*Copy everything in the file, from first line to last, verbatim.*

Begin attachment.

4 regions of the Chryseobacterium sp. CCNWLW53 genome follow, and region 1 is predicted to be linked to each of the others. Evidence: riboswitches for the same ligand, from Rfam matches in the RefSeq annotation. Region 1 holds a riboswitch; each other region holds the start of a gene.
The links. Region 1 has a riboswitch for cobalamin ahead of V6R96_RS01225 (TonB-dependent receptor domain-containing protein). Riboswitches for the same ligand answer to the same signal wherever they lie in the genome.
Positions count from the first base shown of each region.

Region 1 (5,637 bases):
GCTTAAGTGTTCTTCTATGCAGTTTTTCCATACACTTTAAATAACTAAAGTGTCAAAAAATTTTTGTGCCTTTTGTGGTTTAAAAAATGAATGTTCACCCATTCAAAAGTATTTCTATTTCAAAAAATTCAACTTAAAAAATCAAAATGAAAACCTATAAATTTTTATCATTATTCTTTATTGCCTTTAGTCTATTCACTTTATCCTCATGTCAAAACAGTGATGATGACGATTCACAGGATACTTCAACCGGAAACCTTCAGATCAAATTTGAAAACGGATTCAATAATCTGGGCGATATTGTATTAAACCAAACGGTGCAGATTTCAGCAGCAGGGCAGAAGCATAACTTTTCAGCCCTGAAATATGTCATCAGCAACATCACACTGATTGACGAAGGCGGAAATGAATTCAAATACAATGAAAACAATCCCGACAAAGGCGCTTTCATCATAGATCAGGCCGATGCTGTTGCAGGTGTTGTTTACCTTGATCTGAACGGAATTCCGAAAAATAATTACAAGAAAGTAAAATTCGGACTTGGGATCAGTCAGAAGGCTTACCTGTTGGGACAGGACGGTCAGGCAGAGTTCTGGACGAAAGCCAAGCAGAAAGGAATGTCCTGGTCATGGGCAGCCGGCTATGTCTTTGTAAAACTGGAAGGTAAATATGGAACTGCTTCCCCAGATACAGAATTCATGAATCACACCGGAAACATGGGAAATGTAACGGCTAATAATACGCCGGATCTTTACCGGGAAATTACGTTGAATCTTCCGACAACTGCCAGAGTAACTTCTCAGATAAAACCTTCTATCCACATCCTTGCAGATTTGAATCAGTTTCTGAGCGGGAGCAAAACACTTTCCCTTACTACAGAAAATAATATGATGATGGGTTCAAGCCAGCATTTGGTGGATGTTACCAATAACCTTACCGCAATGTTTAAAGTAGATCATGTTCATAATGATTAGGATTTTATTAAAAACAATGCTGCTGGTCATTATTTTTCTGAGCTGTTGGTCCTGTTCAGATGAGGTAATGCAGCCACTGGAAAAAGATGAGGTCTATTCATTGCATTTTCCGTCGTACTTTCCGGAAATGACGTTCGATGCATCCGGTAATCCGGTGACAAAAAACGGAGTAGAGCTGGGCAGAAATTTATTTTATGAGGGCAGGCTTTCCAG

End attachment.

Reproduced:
4 regions of the Chryseobacterium sp. CCNWLW53 genome follow, and region 1 is predicted to be linked to each of the others. Evidence: riboswitches for the same ligand, from Rfam matches in the RefSeq annotation. Region 1 holds a riboswitch; each other region holds the start of a gene.
The links. Region 1 has a riboswitch for cobalamin ahead of V6R96_RS01225 (TonB-dependent receptor domain-containing protein). Riboswitches for the same ligand answer to the same signal wherever they lie in the genome.
Positions count from the first base shown of each region.

Region 1 (5,637 bases):
GCTTAAGTGTTCTTCTATGCAGTTTTTCCATACACTTTAAATAACTAAAGTGTCAAAAAATTTTTGTGCCTTTTGTGGTTTAAAAAATGAATGTTCACCCATTCAAAAGTATTTCTATTTCAAAAAATTCAACTTAAAAAATCAAAATGAAAACCTATAAATTTTTATCATTATTCTTTATTGCCTTTAGTCTATTCACTTTATCCTCATGTCAAAACAGTGATGATGACGATTCACAGGATACTTCAACCGGAAACCTTCAGATCAAATTTGAAAACGGATTCAATAATCTGGGCGATATTGTATTAAACCAAACGGTGCAGATTTCAGCAGCAGGGCAGAAGCATAACTTTTCAGCCCTGAAATATGTCATCAGCAACATCACACTGATTGACGAAGGCGGAAATGAATTCAAATACAATGAAAACAATCCCGACAAAGGCGCTTTCATCATAGATCAGGCCGATGCTGTTGCAGGTGTTGTTTACCTTGATCTGAACGGAATTCCGAAAAATAATTACAAGAAAGTAAAATTCGGACTTGGGATCAGTCAGAAGGCTTACCTGTTGGGACAGGACGGTCAGGCAGAGTTCTGGACGAAAGCCAAGCAGAAAGGAATGTCCTGGTCATGGGCAGCCGGCTATGTCTTTGTAAAACTGGAAGGTAAATATGGAACTGCTTCCCCAGATACAGAATTCATGAATCACACCGGAAACATGGGAAATGTAACGGCTAATAATACGCCGGATCTTTACCGGGAAATTACGTTGAATCTTCCGACAACTGCCAGAGTAACTTCTCAGATAAAACCTTCTATCCACATCCTTGCAGATTTGAATCAGTTTCTGAGCGGGAGCAAAACACTTTCCCTTACTACAGAAAATAATATGATGATGGGTTCAAGCCAGCATTTGGTGGATGTTACCAATAACCTTACCGCAATGTTTAAAGTAGATCATGTTCATAATGATTAGGATTTTATTAAAAACAATGCTGCTGGTCATTATTTTTCTGAGCTGTTGGTCCTGTTCAGATGAGGTAATGCAGCCACTGGAAAAAGATGAGGTCTATTCATTGCATTTTCCGTCGTACTTTCCGGAAATGACGTTCGATGCATCCGGTAATCCGGTGACAAAAAACGGAGTAGAGCTGGGCAGAAATTTATTTTATGAGGGCAGGCTTTCCAG